When I turned 35, my ob-gyn gave me a prescription to have a mammogram done. I ignored it, not for any one good reason. When I came back for my exam the next year, I sheepishly told her I would need another prescription since I neglected to have my mammogram done during that past year. Doc informed me the guidelines had changed, and I would not need to get it done until 40 now. I felt downright smug I had procrastinated.
A couple weeks shy of 41, I finally went. While there, I announced to the technician that it was my first time. She told me that they should give out stickers. I agreed. Regardless, the imaging did not take too long, and although it was not pleasant, it was not as bad as I had envisioned.
About two weeks ago, a friend posted about her mammogram experience. That served as a reminder that my mammogram was overdue; it had been more than two years. So I called the next day, and was actually able to get in, in just a few hours (the hospital is an 11-minute walk from my office). For some reason, this time seemed to be more awkward/painful/unpleasant than my first (I would not have thought a boob could have been stretched out so much, only to be somewhat flattened). But it was over quickly. I was told to call in two weeks to get my results.
Two days later, I got a follow-up call while at work, telling me that I would need to come back for additional testing. The woman on the phone assured me that it did not necessarily mean anything was wrong; they just needed to take more pictures. At first, I was not panicked; my mom has gone through this type of thing many times. Each time she would get worked up, and each time it turned out to be fine. But as soon as the woman on the phone told me that I would need to allow for 1.5 hours and that a radiologist would be present, panic ensued. I immediately started crying. Fortunately, I was sick, and my eyes had been watering and I had been blowing my nose a bit anyway, so no one really noticed anything.
After about an hour, I finally calmed down. I reasoned that because the woman said I should come back within four to six weeks, rather than ASAP, it probably was not a big deal. I managed to get through the next week feeling (mostly) pretty positive.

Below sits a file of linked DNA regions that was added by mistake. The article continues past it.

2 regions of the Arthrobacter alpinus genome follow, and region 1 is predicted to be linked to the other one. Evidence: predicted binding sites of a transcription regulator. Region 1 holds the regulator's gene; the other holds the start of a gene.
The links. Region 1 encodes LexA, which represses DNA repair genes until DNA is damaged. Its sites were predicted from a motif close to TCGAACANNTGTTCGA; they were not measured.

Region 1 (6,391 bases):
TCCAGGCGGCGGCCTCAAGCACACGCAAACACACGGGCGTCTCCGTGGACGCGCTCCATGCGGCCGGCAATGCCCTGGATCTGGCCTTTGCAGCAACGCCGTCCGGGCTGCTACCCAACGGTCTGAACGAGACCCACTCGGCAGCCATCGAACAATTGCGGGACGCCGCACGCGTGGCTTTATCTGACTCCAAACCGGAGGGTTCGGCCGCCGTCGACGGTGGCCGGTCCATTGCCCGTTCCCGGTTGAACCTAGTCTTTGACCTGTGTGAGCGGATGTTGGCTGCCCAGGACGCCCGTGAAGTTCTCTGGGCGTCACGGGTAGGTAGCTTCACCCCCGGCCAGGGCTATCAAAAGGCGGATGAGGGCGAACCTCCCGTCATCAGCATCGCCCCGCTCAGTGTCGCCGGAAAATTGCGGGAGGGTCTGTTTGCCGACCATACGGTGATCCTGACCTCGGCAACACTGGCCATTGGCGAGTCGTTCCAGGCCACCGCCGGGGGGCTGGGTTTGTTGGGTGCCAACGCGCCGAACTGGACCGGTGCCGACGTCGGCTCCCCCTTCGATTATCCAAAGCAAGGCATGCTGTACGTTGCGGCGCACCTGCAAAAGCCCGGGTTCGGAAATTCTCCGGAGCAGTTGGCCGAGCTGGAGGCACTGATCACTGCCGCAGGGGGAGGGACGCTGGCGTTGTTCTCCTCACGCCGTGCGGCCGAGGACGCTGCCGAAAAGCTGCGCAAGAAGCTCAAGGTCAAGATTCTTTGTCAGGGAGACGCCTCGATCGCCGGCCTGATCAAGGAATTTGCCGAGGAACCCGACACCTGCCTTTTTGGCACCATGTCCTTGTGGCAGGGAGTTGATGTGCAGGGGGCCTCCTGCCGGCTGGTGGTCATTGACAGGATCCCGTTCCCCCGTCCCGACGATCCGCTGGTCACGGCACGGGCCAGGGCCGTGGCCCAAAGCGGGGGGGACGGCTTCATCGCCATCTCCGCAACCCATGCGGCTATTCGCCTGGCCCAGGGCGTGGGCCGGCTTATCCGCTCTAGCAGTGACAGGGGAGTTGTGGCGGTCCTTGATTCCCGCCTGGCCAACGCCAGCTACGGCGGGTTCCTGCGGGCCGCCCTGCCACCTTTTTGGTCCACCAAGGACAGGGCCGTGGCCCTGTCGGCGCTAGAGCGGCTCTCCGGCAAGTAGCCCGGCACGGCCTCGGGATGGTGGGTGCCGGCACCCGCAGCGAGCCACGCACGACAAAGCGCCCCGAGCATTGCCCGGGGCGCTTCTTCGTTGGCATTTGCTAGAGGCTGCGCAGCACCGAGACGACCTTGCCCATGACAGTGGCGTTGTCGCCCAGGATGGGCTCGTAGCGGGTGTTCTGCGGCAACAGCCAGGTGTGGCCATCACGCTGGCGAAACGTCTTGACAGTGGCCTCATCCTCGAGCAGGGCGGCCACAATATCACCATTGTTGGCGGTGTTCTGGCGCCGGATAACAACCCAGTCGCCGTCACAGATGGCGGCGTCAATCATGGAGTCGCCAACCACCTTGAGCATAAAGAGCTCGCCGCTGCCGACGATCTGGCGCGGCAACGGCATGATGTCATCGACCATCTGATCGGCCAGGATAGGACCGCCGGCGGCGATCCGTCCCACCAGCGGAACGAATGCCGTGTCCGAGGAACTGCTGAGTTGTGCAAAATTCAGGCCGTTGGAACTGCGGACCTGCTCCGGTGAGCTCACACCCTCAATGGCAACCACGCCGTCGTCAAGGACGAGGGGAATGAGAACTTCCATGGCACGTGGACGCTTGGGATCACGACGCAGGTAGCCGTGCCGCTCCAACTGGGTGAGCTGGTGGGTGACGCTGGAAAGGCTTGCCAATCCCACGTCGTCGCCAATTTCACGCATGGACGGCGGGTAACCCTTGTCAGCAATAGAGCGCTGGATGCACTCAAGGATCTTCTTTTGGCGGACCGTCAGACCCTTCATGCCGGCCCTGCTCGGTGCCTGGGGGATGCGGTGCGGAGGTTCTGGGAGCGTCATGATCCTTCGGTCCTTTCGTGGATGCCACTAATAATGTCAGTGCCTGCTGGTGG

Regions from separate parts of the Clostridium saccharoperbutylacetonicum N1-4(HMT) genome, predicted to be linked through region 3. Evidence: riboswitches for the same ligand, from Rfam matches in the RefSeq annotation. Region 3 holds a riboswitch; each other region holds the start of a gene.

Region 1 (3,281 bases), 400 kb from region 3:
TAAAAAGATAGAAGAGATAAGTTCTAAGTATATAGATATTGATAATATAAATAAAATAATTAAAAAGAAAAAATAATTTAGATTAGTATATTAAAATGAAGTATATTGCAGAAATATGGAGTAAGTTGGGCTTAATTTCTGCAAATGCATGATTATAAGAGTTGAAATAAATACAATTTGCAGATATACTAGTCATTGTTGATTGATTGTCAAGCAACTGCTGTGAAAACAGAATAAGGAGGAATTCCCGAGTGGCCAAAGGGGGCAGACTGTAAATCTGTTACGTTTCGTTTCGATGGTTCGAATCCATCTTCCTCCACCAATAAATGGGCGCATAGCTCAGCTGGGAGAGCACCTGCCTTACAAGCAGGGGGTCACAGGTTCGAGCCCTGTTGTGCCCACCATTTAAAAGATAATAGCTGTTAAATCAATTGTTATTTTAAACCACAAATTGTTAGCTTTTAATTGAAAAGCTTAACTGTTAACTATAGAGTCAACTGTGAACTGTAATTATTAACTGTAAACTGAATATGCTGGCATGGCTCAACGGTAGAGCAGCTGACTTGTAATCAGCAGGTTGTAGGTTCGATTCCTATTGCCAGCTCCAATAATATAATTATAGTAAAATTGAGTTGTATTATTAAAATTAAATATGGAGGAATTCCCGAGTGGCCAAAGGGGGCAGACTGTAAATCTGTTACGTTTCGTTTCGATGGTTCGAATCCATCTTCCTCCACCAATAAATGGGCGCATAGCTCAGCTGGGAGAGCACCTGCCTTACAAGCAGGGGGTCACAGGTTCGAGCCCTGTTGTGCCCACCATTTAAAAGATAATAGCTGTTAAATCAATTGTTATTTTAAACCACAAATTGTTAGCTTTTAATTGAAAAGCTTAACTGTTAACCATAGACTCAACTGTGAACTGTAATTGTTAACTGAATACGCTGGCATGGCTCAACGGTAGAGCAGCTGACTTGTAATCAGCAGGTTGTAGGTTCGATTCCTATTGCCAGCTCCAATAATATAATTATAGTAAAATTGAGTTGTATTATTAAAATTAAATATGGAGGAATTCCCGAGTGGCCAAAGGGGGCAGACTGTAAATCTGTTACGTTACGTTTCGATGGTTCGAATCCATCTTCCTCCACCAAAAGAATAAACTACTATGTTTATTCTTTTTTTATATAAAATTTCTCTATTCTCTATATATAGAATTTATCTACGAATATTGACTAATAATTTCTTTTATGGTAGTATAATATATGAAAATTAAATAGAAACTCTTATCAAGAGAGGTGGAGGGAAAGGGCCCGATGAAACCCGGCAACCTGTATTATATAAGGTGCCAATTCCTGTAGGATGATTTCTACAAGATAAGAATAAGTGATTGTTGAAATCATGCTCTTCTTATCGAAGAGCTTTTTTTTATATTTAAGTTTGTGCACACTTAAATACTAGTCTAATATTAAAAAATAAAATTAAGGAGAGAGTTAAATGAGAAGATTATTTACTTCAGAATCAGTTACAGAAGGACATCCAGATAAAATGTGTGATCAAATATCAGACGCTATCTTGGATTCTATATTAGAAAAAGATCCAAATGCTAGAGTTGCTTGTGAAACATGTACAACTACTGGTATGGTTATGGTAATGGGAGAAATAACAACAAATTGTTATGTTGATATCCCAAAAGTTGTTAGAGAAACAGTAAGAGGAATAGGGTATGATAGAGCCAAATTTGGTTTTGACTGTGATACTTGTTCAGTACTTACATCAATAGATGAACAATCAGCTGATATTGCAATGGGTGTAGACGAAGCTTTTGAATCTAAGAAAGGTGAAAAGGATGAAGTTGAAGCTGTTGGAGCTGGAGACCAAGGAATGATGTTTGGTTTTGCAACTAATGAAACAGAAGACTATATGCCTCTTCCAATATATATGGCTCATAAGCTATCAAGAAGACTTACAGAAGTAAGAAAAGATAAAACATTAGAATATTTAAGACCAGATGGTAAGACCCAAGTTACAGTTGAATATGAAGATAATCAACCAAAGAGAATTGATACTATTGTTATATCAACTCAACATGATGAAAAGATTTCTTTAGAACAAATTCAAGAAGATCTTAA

Within a few days, I received a letter letting me know that the Breast Density Notification Act required that I be notified of my breast density. I discovered my mamms were heterogeneously dense. I was even able to chuckle about it.
But two nights ago, the night before my appointment, I could not help feeling a little scared and tearing up. The thought of my only child being motherless kept playing out in my mind. It was almost too much to take. I also pictured myself showing up to some work and social functions in colorful bandanas to hide my balding head. I had gone there. In fact, I would not commit to going to a work conference in Baltimore in May because I was not sure how I would be. Many tears and fits later, I finally fell asleep.
I woke up yesterday, the day of my noonish appointment, to a crapload of snow. School was cancelled, so I was staying home with the kid, and the roads were a mess. But there was no way I was going to cancel the appointment. I had to know.
So I went, leaving myself plenty of time. When I got there, I was ushered to the dressing room pretty quickly. Then I went on to the gown waiting area. It was extremely crowded, and there was one seat. I made a joke about it being a popular place, and some woman said people came for the free coffee. A few of us laughed. I then said to the ladies nearest to me, “Come here often?” One lady said she tried not to. That helped break some of the tension, I think.
Unfortunately, I was in that area for almost 40 minutes. Too much time to worry. During this period, I heard a worker call a woman into a room. The worker’s beginning words, which now escape me, sounded serious. Sigh.
I eventually was brought back to another area, only to have to wait another 10 minutes. I continued to feel uneasy.
I finally was ushered into a room. My technician was the same, nice woman I had the previous week. This time was equally as unpleasant, but shorter, since only one of my mamms had an issue. When it was over, the woman said for me to wait outside and a doctor would talk to me.
Wait. That is all I could do is wait. Worse, my phone lost its internet connection, so I had no distraction, as I had read the one People magazine that was there. Sadly, I listened to a couple of ladies way down the hall talk about biopsies. Sigh.
Finally, after about 10 or 15 minutes, a woman called my name. My heart started to pound as I got up. Then she said such wonderful words: “You are free to go.” It tears me up just to type this. The woman handed me a paper that said my results were fine/negative and that they would see me back next year.
I walked back to the dressing room feeling inexplicably not only as if a weight had been lifted from me, but also as if I had been punched in the stomach. When I got back to the gown area and changed, I promptly burst into tears. Tears of relief, stress, I don’t know what else. Briefly, I felt for the woman who was talking about the biopsy. Mostly, I felt a little shaky.
During my walk back to my car, I walked as slowly as I can recall. I just felt drained.
But my heterogeneously dense mamms and I are okay. I hope you and yours are too.